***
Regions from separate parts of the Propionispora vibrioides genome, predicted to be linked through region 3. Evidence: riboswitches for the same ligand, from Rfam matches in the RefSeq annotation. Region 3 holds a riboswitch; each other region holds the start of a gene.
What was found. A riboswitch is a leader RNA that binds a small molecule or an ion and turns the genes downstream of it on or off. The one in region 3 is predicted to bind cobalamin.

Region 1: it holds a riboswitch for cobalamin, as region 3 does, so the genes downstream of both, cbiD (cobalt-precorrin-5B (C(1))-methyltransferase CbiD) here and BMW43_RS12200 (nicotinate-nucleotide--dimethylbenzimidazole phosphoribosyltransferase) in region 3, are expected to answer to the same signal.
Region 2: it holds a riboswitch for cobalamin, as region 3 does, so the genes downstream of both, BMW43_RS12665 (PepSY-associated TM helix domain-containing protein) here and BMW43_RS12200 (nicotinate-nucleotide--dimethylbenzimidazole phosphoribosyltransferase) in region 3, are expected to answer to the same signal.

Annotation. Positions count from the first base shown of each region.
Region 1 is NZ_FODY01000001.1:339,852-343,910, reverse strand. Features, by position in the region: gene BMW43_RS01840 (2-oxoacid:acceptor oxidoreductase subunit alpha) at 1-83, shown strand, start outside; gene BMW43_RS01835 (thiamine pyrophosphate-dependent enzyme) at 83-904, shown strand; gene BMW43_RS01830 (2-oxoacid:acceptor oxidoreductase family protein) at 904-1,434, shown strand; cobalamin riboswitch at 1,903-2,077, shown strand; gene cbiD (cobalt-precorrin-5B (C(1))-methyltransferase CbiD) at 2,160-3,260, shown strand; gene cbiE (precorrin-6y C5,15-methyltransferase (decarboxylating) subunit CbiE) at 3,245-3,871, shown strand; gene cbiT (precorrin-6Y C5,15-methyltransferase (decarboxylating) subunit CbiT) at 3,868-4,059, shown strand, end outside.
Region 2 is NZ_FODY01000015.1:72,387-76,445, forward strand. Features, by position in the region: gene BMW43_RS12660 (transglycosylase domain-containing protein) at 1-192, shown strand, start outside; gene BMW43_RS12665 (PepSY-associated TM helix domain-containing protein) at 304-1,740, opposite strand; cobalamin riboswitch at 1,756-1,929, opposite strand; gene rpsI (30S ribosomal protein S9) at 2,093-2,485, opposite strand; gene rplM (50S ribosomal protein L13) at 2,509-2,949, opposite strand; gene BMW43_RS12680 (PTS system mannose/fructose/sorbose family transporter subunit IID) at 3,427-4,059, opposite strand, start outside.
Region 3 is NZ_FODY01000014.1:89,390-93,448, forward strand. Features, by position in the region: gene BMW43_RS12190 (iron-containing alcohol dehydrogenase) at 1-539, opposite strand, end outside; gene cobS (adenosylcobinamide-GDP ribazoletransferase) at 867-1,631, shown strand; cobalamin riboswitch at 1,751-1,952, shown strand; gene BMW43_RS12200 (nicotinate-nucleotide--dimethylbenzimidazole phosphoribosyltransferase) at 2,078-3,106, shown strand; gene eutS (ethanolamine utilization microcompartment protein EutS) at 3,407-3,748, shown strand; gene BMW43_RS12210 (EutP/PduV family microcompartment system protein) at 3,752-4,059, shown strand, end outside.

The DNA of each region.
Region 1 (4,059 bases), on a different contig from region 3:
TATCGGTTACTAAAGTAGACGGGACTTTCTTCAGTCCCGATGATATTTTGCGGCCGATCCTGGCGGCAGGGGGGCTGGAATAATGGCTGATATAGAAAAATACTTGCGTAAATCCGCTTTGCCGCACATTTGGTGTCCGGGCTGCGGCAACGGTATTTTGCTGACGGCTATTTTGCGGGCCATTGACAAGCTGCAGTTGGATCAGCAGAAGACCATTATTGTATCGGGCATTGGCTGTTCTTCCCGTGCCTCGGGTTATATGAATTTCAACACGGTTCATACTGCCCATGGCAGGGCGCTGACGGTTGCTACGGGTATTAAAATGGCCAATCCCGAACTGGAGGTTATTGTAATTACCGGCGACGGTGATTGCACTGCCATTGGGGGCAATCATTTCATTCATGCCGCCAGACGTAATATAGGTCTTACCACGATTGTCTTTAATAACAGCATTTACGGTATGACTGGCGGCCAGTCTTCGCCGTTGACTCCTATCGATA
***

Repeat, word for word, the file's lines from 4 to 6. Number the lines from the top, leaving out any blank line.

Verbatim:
Region 2: it holds a riboswitch for cobalamin, as region 3 does, so the genes downstream of both, BMW43_RS12665 (PepSY-associated TM helix domain-containing protein) here and BMW43_RS12200 (nicotinate-nucleotide--dimethylbenzimidazole phosphoribosyltransferase) in region 3, are expected to answer to the same signal.

Annotation. Positions count from the first base shown of each region.
Region 1 is NZ_FODY01000001.1:339,852-343,910, reverse strand. Features, by position in the region: gene BMW43_RS01840 (2-oxoacid:acceptor oxidoreductase subunit alpha) at 1-83, shown strand, start outside; gene BMW43_RS01835 (thiamine pyrophosphate-dependent enzyme) at 83-904, shown strand; gene BMW43_RS01830 (2-oxoacid:acceptor oxidoreductase family protein) at 904-1,434, shown strand; cobalamin riboswitch at 1,903-2,077, shown strand; gene cbiD (cobalt-precorrin-5B (C(1))-methyltransferase CbiD) at 2,160-3,260, shown strand; gene cbiE (precorrin-6y C5,15-methyltransferase (decarboxylating) subunit CbiE) at 3,245-3,871, shown strand; gene cbiT (precorrin-6Y C5,15-methyltransferase (decarboxylating) subunit CbiT) at 3,868-4,059, shown strand, end outside.